ALL ABOUT THE FLU: How do I know if I have H1N1?
|
Bookmark and Share
 
Nov 16, 2015  |  Vote 0    0

ALL ABOUT THE FLU: How do I know if I have H1N1?

InsideToronto.com

This cold and flu season you’re probably wondering most about the H1N1 virus and the likelihood of either becoming exposed to it, contracting it yourself or it spreading into a pandemic which could potentially threaten your health as well as those around you.

1. What is H1N1?

Also known as "swine flu", H1N1 is a contagious respiratory disease that initially only affected pigs. Generally, strains of swine flu virus would only infect pigs; however, influenza viruses are constantly changing their genes, through a process called mutation. Mutation allows the virus to ‘jump the species barrier’ and subsequently cause the condition in humans - resulting in H1N1 flu virus (human swine flu). Because humans have no natural protection or immunity to this strain of the virus, they are likely to become ill.

2. How is the H1N1 virus transmitted?

The H1N1 flu virus is contagious. Person-to-person transmission is believed to occur the same way as regular seasonal influenza. The virus enters the body through the eyes, nose, and/or mouth. Coughing and sneezing releases the virus into the air, where it can be inhaled by others. The virus can also rest on hard surfaces like doorknobs, ATM buttons and counters. If someone touches these surfaces with their hands and then touches their eyes, mouth or nose they can become infected with the virus.

And contrary to popular belief, you cannot get infected with the H1N1 flu virus from eating pork products.

3. What the symptoms are associated with H1N1?

H1N1 flu symptoms are very similar to those of seasonal human influenza, so it’s tricky to distinguish between the two. People with H1N1 may experience body aches, chills, cough, fatigue, fever, headache, loss of appetite, and sore throat. Some people with H1N1 flu virus have also reported vomiting and diarrhea. The severity of symptoms can vary from mild to severe and patients sometimes require hospitalization. In some cases, severe complications such as pneumonia and respiratory failure can cause death. Like the seasonal flu, H1N1 flu may worsen existing chronic medical conditions.

4. How do I know if I have H1N1?

A doctor can perform laboratory tests that help identify the H1N1 virus. If you’ve recently travelled to an area of the world where there is a human swine flu outbreak or you have any flu-like symptoms, you should see your doctor and be sure to tell the doctor where you have visited. If you suspect H1N1, call your doctor’s office ahead of time so they can prepare for your visit.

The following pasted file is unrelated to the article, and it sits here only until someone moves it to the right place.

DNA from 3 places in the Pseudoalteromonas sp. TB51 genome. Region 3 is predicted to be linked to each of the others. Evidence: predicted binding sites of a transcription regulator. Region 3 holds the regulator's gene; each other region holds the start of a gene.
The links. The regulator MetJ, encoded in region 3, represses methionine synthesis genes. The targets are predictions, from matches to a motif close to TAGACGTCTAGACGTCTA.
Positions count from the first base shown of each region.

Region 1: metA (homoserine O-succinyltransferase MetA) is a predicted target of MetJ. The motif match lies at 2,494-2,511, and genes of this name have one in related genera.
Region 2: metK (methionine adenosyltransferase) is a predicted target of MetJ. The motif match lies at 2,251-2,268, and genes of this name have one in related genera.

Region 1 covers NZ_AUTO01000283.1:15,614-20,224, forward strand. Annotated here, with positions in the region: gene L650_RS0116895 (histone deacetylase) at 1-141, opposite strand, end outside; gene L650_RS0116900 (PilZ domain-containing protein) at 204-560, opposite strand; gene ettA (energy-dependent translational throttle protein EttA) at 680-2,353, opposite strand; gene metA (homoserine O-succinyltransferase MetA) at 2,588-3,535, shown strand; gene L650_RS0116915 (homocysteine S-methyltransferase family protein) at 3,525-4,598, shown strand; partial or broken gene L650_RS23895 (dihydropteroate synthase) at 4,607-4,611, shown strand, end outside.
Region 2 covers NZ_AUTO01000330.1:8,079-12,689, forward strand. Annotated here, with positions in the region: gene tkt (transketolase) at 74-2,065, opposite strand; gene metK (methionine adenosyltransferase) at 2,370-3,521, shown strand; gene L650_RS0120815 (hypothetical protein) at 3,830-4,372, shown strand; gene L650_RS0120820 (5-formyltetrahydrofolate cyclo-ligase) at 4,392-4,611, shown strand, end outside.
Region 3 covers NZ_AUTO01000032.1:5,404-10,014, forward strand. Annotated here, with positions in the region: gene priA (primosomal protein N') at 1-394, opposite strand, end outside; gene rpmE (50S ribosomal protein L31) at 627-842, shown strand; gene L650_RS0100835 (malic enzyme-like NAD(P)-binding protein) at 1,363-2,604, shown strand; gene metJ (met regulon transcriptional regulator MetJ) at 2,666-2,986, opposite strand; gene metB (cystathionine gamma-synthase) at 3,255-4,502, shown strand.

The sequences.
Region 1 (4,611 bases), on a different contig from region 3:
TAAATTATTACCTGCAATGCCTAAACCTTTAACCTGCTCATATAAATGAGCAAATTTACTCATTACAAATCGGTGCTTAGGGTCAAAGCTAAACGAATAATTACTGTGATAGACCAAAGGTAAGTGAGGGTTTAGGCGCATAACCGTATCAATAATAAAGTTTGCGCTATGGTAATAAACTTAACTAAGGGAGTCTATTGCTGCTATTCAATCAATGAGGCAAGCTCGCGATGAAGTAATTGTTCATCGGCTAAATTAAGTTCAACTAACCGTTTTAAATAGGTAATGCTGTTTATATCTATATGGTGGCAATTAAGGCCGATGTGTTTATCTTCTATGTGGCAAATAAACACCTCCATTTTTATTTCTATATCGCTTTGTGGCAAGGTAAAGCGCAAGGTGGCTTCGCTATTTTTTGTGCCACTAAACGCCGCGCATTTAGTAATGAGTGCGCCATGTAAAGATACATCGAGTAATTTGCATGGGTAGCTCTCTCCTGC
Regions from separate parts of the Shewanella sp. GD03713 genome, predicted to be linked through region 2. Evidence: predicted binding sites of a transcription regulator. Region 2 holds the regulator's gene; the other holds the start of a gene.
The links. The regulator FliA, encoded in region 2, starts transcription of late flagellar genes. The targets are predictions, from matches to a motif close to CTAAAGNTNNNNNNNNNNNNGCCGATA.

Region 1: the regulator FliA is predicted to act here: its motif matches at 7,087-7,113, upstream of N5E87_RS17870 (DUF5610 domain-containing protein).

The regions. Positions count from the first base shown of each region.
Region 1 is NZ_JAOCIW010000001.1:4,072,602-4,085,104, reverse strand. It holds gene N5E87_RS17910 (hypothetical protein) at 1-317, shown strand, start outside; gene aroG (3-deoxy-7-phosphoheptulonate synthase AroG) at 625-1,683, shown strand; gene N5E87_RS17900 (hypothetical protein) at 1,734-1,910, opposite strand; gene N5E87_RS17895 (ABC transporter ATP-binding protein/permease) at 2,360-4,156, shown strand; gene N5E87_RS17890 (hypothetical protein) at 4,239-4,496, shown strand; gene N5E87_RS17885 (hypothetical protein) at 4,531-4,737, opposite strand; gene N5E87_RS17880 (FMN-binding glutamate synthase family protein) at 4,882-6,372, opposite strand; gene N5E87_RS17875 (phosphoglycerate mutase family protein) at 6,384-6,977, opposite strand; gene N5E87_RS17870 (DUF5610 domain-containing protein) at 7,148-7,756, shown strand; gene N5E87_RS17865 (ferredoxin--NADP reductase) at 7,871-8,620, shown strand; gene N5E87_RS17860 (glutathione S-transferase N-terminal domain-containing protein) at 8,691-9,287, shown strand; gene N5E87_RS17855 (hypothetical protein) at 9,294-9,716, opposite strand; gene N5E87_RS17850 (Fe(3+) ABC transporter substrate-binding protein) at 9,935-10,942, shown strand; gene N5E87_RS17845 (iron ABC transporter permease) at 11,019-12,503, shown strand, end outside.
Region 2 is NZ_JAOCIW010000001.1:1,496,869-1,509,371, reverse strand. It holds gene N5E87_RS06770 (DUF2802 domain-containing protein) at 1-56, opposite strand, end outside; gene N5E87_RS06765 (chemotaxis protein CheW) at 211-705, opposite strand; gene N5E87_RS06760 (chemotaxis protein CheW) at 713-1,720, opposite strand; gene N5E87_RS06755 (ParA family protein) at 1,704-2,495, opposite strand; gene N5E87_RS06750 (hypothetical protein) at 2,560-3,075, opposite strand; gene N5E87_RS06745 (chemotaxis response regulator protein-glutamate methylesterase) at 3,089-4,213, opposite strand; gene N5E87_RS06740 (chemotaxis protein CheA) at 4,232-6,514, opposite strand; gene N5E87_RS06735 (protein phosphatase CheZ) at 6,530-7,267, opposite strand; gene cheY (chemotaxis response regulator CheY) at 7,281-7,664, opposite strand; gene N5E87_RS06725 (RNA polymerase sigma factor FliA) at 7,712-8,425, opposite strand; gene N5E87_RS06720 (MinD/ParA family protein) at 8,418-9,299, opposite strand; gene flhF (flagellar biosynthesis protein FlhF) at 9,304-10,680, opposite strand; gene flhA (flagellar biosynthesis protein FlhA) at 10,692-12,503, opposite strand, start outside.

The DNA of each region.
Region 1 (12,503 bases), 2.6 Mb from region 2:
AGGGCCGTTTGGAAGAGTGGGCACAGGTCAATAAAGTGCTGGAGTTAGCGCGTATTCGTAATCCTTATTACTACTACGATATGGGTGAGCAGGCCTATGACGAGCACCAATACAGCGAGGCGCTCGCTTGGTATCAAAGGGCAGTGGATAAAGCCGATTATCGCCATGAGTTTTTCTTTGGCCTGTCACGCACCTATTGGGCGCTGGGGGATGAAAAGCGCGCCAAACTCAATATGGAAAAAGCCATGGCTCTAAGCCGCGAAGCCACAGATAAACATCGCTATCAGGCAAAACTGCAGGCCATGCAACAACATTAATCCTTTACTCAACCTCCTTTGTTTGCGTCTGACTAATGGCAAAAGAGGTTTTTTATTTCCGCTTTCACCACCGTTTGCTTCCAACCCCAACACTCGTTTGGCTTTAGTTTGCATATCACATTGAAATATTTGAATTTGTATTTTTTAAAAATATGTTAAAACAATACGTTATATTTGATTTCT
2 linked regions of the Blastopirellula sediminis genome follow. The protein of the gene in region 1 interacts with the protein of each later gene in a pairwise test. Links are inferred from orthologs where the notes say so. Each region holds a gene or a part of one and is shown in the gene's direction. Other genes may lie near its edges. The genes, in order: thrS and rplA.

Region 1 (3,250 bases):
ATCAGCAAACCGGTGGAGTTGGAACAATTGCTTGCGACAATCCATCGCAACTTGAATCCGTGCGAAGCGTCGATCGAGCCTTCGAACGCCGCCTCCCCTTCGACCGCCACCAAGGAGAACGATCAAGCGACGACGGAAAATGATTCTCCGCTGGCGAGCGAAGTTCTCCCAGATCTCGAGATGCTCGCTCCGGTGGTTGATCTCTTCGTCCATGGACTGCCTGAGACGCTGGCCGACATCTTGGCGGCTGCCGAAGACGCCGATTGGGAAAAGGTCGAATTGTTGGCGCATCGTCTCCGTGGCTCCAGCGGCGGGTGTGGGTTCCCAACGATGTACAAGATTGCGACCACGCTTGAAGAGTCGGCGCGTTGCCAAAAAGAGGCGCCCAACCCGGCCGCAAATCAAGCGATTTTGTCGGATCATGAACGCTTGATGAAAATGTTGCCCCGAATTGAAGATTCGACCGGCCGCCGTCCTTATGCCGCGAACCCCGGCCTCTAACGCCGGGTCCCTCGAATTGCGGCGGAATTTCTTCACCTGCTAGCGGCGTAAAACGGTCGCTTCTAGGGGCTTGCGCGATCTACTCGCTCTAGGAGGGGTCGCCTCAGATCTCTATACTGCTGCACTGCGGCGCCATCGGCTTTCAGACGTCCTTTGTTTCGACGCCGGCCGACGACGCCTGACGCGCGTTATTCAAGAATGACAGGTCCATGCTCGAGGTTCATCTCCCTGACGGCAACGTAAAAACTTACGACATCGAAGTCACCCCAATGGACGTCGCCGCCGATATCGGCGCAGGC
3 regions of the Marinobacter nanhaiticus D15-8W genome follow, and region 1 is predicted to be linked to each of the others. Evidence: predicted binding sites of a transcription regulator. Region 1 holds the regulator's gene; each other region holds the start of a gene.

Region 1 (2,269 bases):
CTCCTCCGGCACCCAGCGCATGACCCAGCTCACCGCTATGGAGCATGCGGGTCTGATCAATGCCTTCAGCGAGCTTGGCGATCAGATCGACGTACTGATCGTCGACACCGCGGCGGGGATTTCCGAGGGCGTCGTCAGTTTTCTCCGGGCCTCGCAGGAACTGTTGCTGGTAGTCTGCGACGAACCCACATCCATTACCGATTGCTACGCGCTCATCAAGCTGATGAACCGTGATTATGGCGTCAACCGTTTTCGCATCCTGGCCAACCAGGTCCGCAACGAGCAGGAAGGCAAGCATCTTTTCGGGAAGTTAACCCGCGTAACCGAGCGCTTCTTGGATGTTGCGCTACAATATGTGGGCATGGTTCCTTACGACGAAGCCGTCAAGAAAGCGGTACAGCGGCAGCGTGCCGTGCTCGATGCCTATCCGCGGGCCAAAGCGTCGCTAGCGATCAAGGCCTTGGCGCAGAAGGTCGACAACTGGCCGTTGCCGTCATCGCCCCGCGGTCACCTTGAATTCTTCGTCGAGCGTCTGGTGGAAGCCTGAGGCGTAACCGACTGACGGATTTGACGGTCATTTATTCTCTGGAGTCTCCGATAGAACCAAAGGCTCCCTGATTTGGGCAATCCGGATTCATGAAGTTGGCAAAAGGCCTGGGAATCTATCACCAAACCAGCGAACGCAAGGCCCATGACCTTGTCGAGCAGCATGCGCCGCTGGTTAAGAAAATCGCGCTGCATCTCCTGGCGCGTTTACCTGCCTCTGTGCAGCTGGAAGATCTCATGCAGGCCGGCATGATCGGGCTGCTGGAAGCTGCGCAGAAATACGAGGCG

A vaccine is anticipated in Canada this fall to protect humans from H1N1 virus. In the meantime, there are antiviral medications available to help prevent and treat H1N1 (amantadine, oseltamivir and zanamivir). Most people with previously reported human ‘swine flu’ (H1N1) have been able to recover fully without medical attention and without antiviral medications. Prevention strategies are key to avoiding the spread of H1N1 in our communities.

5. How can I protect myself from contracting H1N1?

• Wash your hands with soap and water frequently and thoroughly for at least 15 seconds, or use alcohol-based hand sanitizers.

• Maintain a distance of one metre from people who are sick and have symptoms of H1N1 (e.g. fever, cough).

• Get an annual influenza immunization (flu shot). This may not protect you from H1N1 flu, but it can prevent some strains of human influenza. This may prevent an infection of both human swine and human influenza at the same time helps your body learn to produce antibodies and builds your immunity.

• Practice good health habits like getting enough sleep, eating a nutritious diet, and staying physically active.

• Add immune boosting foods, vitamins and Supplements to your daily routine - garlic, Vitamin C, zinc, Echinacea.

• Cover your mouth and nose with a tissue when coughing or sneezing or with your sleeve or hands. Make sure to wash your hands thoroughly afterwards.

• Lastly, if you become sick, stay home from work or school until you’re fully recovered.


 

ALL ABOUT THE FLU is brought to you by Rexall.

|
Bookmark and Share

In Your Neighbourhood Today

SPONSORED CONTENT View More